Don’t reward the criminals for their crimes.

Immediately the Republicans are blaming the mess they created on Obama the way a rapist might blame the ineffectiveness of the local police. Romney (via NPR):

“America’s creditworthiness just became the latest casualty in President Obama’s failed record of leadership on the economy.”

Romney is a lying, flip-flopping, soulless piece of garbage. He was always a liar and a flip-flopper but the loss of soul is a more recent development.

If you think there’s too much crime in your neighborhood, firing the police and putting the criminals in charge would be a bad strategy. But Republicans are expect the American people to put them in charge as a reward for the damage they’ve done.

Although the S&P press release does spread the blame around a bit, the overwhelming message is clear (via TPM):

The statutory debt ceiling and the threat of default have become political bargaining chips in the debate over fiscal policy.

And

Republicans in Congress continue to resist any measure that would raise revenues.

How bizarre it would be if the Republicans benefited by causing mayhem and then blaming Obama and the Democrats for failing to stop them.

If the crime rate rises in my neighborhood, my solution would be more cops, not more criminals. Elections are coming soon.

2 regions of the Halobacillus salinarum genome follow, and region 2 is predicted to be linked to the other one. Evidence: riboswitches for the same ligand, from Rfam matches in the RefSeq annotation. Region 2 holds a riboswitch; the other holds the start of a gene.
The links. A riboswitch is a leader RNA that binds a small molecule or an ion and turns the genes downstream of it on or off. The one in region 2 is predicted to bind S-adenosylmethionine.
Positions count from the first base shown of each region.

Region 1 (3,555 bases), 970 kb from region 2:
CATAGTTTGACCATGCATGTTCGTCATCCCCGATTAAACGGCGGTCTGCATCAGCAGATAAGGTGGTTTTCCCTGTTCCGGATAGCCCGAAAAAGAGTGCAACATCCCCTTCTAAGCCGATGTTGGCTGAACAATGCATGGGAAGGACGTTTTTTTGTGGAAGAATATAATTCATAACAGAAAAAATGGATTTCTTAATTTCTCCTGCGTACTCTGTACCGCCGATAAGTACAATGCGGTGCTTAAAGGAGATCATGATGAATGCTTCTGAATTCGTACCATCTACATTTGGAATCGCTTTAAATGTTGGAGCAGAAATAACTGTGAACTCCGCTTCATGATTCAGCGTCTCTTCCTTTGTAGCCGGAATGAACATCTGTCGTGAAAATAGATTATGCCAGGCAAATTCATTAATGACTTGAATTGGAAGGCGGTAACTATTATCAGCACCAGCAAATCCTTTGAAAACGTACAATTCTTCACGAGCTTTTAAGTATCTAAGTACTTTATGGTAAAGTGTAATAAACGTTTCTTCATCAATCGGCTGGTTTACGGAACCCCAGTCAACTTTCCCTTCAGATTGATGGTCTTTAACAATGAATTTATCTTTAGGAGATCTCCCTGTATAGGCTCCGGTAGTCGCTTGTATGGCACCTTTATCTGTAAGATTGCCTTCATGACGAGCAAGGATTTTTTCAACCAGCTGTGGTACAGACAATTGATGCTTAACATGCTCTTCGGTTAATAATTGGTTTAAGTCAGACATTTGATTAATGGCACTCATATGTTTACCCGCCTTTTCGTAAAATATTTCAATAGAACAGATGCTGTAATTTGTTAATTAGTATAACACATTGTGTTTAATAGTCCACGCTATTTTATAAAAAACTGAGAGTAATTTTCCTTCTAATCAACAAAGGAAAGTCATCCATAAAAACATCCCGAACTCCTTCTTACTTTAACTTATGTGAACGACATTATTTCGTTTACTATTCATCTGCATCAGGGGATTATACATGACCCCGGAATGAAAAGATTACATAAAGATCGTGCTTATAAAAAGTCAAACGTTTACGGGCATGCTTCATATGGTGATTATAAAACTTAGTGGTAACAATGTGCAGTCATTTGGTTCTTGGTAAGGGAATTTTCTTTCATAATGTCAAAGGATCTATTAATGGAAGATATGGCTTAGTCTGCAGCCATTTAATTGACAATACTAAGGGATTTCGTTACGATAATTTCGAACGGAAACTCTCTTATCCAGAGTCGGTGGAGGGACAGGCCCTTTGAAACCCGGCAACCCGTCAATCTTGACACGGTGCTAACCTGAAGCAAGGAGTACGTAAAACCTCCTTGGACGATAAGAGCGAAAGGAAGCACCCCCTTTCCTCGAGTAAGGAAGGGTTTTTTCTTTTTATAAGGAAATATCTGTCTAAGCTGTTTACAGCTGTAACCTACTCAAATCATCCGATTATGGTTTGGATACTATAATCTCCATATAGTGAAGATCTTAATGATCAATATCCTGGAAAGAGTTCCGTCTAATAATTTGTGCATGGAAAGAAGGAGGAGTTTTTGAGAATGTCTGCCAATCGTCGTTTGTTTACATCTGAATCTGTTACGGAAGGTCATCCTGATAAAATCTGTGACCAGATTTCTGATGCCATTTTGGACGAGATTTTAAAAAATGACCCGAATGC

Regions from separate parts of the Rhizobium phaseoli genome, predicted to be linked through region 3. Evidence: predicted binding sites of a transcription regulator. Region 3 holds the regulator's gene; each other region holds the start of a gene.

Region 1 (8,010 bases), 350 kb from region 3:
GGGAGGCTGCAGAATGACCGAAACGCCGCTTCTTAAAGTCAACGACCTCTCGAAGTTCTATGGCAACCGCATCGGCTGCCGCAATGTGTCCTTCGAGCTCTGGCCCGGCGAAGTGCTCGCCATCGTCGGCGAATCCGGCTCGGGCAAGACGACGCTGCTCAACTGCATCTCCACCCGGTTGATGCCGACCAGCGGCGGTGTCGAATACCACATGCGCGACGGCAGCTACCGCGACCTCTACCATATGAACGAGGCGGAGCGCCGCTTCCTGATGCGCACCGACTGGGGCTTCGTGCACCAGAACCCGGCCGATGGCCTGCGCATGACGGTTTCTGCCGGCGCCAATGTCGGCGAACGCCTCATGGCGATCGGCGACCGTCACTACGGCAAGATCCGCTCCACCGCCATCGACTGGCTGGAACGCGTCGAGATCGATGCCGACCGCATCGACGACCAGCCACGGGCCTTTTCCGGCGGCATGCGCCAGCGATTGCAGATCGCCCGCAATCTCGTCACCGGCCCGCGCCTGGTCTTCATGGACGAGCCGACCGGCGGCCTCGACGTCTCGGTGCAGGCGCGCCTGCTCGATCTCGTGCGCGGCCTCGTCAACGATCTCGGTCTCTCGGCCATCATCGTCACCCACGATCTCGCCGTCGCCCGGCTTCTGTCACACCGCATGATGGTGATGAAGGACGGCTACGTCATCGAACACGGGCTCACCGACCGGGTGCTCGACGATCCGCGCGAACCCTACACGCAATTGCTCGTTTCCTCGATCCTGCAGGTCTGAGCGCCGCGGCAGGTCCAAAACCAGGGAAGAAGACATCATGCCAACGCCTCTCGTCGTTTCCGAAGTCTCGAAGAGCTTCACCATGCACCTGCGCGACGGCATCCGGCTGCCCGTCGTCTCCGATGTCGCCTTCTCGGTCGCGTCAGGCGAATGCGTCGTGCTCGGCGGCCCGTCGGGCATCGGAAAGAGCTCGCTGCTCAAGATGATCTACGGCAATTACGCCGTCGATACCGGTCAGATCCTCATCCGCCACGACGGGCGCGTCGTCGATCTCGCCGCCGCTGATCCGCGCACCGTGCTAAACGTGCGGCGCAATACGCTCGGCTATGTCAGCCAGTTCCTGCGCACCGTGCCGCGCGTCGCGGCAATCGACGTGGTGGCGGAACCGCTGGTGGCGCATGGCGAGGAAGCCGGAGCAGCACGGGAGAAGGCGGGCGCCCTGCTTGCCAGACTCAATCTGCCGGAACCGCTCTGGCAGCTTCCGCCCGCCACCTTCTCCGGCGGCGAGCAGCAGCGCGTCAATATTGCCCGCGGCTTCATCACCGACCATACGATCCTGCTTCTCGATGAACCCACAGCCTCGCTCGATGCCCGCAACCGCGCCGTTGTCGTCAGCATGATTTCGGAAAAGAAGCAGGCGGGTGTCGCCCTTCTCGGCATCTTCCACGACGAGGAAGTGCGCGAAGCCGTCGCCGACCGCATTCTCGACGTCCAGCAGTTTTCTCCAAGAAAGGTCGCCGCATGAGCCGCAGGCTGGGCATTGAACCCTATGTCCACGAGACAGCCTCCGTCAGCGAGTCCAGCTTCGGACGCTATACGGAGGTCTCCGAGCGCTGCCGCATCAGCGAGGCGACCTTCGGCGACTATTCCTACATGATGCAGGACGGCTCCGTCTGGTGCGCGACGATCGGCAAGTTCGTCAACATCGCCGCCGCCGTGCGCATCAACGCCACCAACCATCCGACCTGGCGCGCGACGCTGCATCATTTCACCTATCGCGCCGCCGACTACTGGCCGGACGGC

Cutting Military isn’t a Win, but the Deal is Alright

I’m hopeful that the future won’t be quite the disaster that Paul Krugman predicts with his chronic and pessimistic Obama-bashing, but still I agree more with Krugman than anyone who says this budget deal was a win for the Democrats or for the American people.

For one thing, I’m not ready to cheer just because much of the cuts will be from the military. The idea that cuts in the military balance out cuts in education, health services, and other programs is just plain false and perpetuates the myth that Democrats don’t like the military and that it’s somehow a win for them if the military is defunded. Despite all the talk about supporting the troops, Republicans have proven more willing to start wars then to provide the men and women who fight them with adequate supplies and numbers. And the Tea Party, crazy as they are, seem to be the only people in town who realize the military is part of the government. So they’re just as happy about our weakened defenses as they are about our crumbling infrastructure.

In the near future, there will be economic ups and economic downs. Partisans on each side will take credit for the good and blame others for the bad, and nobody will know for sure how different things would have been if their own side had won more. But important government programs have been cut, and It seems pretty clear to me that our military will be weaker, our infrastructure will suffer, we will loose ground in the technology race, fewer of our children will be adequately educated, and jobs that would have been created by the effort to avoid all of these pitfalls will not exist.

Furthermore, when the threat of cross-the-board cuts, including cuts to the military looms over the bi-partisan negotiating team, the Democrats will be at a disadvantage because they will not be as willing to cut off vital supplies for our fighting men and women as the Republicans will be to allow cuts in children’s health care, education, and other investments in our nation’s future.